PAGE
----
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Use of protocol-driven medication refills by pharmacists decreases rheumatologist in-basket work and improves rheumatologist satisfaction

Authors
  • Rottmann, Eva I
  • Cote, Jonida
  • Thomas, Swana
  • Grassi, Dante M
  • Chronowski, Joseph
  • Schroeder, Lisa L
  • Pugliese, David
  • Newman, Eric
Type
Published Article
Journal
BMJ Open Quality
Publisher
BMJ Publishing Group
Publication Date
Jan 10, 2022
Volume
11
Issue
1
Identifiers
DOI: 10.1136/bmjoq-2021-001566
PMID: 35012933
PMCID: PMC8753415
Source
PubMed Central
Keywords
Disciplines
  • 1506
License
Unknown

Abstract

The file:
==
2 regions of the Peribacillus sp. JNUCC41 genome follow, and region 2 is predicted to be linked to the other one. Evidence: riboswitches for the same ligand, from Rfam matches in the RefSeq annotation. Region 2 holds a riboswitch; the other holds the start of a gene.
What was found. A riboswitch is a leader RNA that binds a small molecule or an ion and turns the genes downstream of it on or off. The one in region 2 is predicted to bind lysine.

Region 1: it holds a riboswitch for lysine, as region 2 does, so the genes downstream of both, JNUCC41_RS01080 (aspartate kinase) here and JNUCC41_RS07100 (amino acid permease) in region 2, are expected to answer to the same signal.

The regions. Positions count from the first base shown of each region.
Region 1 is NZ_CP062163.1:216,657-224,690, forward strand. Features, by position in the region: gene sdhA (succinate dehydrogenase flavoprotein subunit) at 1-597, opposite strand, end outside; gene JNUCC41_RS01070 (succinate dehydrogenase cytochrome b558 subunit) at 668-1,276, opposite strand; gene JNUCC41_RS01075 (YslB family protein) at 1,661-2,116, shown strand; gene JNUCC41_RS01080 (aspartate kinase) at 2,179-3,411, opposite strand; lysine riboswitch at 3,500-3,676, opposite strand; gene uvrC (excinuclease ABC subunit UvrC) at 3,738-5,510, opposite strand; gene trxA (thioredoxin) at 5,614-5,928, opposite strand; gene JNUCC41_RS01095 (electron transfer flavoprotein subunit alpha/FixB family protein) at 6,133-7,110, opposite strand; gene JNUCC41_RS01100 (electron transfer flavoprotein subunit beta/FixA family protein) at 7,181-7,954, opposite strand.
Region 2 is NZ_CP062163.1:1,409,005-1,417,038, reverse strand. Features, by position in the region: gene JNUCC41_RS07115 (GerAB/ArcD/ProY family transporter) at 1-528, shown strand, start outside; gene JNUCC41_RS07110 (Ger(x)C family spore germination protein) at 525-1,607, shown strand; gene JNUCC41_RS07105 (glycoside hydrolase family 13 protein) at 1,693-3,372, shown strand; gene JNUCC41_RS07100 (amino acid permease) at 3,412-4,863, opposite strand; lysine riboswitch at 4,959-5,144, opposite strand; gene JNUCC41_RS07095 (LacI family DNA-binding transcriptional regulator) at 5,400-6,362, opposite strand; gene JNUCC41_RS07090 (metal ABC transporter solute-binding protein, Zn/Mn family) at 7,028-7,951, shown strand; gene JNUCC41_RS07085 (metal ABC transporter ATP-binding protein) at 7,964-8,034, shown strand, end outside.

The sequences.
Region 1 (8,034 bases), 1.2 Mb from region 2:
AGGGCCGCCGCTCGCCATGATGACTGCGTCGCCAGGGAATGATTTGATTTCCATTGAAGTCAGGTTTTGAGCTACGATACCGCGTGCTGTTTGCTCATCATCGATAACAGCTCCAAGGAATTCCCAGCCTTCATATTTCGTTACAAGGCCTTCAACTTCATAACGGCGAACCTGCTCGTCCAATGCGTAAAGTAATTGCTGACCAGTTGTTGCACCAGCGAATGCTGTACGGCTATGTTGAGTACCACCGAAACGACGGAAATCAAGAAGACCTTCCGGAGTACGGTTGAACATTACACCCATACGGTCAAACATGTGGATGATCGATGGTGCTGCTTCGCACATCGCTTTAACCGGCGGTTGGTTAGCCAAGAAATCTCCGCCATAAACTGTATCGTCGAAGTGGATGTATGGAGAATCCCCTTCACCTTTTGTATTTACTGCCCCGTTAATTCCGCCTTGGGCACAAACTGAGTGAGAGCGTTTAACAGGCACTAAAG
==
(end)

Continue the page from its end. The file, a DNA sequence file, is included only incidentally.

Burn-out among US physicians has been on the rise in the past few decades. Similarly, rheumatologists in the Geisinger Health System have experienced professional dissatisfaction through significant administrative burden and in-basket work. We embedded pharmacists into our rheumatology team in 2019 with the aim of reallocating medication refills to pharmacists, trained professionals in this domain, to help reduce physician workload and burn-out and increase satisfaction. Protocol-driven medication refill parameters per the American College of Rheumatology guidelines and new refill workflows for disease-modifying antirheumatic drugs (DMARDs) and non-DMARDs were created for use by our rheumatology pharmacists. Monthly data on medication refill volume and time saved for rheumatologists were collected from 1 January 2019 to 31 March 2021. Statistical analysis was completed via Shewhart p-charts. The volume of refills by rheumatologists decreased by 73% and the time saved per month for all the rheumatologists increased to 41.5 hours within 6 months. Physicians’ feedback was obtained via anonymous electronic surveys preintervention and postintervention. The statistical difference between the presurveys and postsurveys was calculated via two-tailed unpaired t-testing. It demonstrated reduced burn-out and improved workplace satisfaction. This study showed that the integration of rheumatology pharmacists into our practice can help improve the work life of the rheumatologists. It is important for physicians’ well-being to practice at the top of their scope and achieve work–life balance.

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